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Title: Effects of defect density on ultrathin graphene-based metal diffusion barriers

The authors investigated the effects of defect density on the performance of monolayer graphene as a barrier to metal diffusion. The defects were introduced to the graphene by controlled ultraviolet-ozone irradiation. The barrier performance of pristine graphene was found to be superior to that of defective graphene at temperatures up to 700 °C. Changes in surface morphology were more prevalent in the defective graphene-based films than in the pristine graphene-based film; the thermal stability of graphene films depends on their defect density. Defect density was found to be a determining factor in the barrier performance of graphene.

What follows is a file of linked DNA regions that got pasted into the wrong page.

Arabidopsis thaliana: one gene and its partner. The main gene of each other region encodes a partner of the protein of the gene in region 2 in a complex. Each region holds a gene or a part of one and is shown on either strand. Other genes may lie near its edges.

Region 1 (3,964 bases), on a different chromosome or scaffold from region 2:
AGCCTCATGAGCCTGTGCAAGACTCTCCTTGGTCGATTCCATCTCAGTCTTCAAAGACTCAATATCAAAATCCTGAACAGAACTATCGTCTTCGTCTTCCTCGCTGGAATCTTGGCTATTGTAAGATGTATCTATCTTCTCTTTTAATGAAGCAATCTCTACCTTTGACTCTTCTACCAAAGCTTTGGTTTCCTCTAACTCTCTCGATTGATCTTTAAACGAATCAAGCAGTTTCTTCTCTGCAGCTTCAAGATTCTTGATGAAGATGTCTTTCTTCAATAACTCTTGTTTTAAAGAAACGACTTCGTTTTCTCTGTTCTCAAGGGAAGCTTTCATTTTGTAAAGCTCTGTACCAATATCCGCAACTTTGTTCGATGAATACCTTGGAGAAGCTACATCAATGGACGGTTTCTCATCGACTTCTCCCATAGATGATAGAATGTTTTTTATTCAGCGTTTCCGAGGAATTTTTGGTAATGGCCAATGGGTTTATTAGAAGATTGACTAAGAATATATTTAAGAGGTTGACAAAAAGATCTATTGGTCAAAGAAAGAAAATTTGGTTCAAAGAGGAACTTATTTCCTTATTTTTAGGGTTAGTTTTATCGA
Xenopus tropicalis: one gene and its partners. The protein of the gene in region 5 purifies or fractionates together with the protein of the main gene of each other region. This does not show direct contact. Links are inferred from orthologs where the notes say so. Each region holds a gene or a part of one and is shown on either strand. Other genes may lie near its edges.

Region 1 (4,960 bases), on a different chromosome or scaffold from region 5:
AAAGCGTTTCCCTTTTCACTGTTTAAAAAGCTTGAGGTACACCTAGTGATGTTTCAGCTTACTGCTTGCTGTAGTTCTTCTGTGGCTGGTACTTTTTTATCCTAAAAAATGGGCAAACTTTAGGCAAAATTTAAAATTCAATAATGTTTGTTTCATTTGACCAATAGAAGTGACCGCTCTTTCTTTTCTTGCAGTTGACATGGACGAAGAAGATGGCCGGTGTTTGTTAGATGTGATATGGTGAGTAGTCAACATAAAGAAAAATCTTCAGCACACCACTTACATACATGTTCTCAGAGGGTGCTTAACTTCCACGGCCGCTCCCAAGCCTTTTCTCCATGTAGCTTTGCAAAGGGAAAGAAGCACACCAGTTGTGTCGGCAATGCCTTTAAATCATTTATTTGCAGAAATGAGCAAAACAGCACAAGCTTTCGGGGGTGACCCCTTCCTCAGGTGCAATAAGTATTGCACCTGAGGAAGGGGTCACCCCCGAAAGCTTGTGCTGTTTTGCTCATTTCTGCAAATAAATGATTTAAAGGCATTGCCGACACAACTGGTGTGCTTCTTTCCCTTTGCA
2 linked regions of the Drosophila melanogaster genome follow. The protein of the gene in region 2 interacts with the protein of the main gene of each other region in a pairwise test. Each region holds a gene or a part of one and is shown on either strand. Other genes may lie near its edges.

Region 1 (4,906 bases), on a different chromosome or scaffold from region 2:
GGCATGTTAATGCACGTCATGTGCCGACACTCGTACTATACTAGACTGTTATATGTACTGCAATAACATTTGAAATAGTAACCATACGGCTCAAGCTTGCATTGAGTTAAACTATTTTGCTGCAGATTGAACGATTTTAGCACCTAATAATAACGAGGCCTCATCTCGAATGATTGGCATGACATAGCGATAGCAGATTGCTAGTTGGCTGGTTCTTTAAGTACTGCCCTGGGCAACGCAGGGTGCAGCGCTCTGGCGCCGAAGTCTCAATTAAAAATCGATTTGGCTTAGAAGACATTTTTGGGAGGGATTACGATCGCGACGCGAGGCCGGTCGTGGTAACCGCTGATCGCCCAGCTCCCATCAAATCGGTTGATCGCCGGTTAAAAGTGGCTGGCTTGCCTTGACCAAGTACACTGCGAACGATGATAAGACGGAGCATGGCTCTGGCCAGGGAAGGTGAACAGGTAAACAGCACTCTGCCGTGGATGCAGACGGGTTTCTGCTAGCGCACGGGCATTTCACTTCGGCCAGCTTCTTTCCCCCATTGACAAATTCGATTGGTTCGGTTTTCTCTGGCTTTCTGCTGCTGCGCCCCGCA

Authors:
; ;  [1]
  1. Department of Chemical and Biological Engineering, Korea University, Seoul 136-701 (Korea, Republic of)
Publication Date:
OSTI Identifier:
22479676
Resource Type:
Journal Article
Resource Relation:
Journal Name: Journal of Vacuum Science and Technology. A, Vacuum, Surfaces and Films; Journal Volume: 33; Journal Issue: 6; Other Information: (c) 2015 American Vacuum Society; Country of input: International Atomic Energy Agency (IAEA)
Country of Publication:
United States
Language:
English
Subject:
42 ENGINEERING; CRYSTAL DEFECTS; DIFFUSION BARRIERS; FILMS; GRAPHENE; IRRADIATION; METALS; MORPHOLOGY; OZONE; PERFORMANCE; STABILITY; SURFACES; ULTRAVIOLET RADIATION